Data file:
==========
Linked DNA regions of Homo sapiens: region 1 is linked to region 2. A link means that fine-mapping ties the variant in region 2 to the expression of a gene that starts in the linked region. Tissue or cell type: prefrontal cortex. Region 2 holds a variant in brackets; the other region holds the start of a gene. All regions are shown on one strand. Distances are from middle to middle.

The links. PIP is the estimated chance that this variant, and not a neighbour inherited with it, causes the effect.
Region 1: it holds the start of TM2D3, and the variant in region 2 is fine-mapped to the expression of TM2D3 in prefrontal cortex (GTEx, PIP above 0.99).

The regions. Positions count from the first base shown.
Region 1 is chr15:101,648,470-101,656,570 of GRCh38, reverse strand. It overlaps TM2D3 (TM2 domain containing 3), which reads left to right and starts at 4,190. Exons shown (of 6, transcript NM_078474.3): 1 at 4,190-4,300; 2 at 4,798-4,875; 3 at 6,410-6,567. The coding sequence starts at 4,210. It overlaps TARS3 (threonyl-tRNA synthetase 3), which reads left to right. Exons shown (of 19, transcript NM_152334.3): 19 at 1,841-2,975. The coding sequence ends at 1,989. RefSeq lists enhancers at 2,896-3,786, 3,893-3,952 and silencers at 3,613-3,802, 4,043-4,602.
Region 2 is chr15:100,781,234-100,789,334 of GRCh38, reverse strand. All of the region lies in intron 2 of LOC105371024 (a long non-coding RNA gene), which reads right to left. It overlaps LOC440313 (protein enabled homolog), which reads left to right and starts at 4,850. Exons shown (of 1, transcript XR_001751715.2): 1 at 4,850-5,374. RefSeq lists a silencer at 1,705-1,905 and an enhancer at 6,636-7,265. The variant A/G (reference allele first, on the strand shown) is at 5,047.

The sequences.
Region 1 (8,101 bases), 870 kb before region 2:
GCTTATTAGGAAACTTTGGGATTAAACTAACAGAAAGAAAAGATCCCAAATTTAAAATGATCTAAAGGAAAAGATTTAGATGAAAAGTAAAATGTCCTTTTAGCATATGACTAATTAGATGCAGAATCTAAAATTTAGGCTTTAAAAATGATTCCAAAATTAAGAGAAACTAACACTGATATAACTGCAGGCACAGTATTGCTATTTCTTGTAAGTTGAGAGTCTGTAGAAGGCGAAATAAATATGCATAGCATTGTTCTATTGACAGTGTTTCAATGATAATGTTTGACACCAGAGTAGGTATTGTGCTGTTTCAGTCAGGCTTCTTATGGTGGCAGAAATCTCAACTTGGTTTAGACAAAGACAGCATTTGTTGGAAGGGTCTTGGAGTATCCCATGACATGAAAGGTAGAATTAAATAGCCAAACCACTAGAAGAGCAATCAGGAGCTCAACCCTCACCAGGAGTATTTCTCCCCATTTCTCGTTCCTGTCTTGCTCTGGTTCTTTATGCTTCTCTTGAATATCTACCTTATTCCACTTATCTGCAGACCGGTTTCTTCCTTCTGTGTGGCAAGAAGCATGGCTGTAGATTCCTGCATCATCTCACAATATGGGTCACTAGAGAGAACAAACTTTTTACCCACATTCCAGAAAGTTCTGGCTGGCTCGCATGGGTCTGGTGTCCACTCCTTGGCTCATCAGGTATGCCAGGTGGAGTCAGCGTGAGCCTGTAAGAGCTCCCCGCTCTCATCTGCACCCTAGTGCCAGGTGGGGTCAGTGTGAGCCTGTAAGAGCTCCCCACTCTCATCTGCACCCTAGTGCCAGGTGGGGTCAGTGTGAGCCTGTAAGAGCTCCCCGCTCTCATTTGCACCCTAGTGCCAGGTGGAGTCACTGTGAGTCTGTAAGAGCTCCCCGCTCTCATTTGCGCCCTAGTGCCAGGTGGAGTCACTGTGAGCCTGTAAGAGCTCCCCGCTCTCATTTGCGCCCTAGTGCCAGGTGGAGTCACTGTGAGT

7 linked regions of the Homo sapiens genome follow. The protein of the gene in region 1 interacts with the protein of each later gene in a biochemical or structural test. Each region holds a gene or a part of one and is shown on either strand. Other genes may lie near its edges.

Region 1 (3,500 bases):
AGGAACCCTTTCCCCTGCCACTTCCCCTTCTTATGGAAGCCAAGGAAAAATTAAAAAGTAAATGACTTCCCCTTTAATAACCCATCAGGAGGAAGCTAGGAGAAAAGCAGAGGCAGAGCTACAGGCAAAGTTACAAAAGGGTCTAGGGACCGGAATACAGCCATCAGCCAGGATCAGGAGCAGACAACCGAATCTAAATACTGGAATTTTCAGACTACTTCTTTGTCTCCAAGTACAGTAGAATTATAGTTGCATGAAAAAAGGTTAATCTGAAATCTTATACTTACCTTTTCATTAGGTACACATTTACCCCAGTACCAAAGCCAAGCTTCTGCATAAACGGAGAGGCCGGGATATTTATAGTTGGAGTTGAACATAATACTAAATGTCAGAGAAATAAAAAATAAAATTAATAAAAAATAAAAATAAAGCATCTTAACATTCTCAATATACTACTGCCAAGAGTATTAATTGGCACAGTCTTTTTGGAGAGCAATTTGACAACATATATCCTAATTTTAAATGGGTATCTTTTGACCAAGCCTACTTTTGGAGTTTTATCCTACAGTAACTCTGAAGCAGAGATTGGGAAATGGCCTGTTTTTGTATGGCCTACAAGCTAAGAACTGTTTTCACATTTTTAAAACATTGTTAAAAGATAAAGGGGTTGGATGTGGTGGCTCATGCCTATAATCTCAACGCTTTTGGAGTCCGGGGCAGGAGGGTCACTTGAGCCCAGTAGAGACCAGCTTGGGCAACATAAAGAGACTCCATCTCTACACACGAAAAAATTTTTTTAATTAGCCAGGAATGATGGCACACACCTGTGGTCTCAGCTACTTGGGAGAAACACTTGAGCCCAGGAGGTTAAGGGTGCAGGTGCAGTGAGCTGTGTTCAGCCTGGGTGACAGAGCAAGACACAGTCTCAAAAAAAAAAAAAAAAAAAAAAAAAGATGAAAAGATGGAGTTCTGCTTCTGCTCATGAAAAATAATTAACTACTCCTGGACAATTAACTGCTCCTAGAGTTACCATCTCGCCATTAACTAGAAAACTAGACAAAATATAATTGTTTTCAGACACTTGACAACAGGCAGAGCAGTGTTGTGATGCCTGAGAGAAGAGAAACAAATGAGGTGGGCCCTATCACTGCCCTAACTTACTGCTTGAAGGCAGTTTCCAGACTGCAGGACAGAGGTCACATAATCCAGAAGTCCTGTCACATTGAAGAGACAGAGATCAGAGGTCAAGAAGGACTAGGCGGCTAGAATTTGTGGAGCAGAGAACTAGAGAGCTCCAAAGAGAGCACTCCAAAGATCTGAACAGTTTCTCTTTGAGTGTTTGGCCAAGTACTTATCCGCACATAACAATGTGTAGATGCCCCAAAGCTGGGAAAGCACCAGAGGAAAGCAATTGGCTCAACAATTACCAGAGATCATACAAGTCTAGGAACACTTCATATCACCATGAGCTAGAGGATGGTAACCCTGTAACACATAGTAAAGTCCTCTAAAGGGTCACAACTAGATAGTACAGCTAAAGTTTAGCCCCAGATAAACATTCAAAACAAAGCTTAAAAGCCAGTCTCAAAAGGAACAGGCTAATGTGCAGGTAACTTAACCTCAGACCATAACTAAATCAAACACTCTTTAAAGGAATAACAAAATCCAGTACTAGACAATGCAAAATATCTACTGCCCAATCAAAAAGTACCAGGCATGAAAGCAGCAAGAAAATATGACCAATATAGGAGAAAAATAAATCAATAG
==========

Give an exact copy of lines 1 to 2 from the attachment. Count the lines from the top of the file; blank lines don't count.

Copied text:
Linked DNA regions of Homo sapiens: region 1 is linked to region 2. A link means that fine-mapping ties the variant in region 2 to the expression of a gene that starts in the linked region. Tissue or cell type: prefrontal cortex. Region 2 holds a variant in brackets; the other region holds the start of a gene. All regions are shown on one strand. Distances are from middle to middle.

The links. PIP is the estimated chance that this variant, and not a neighbour inherited with it, causes the effect.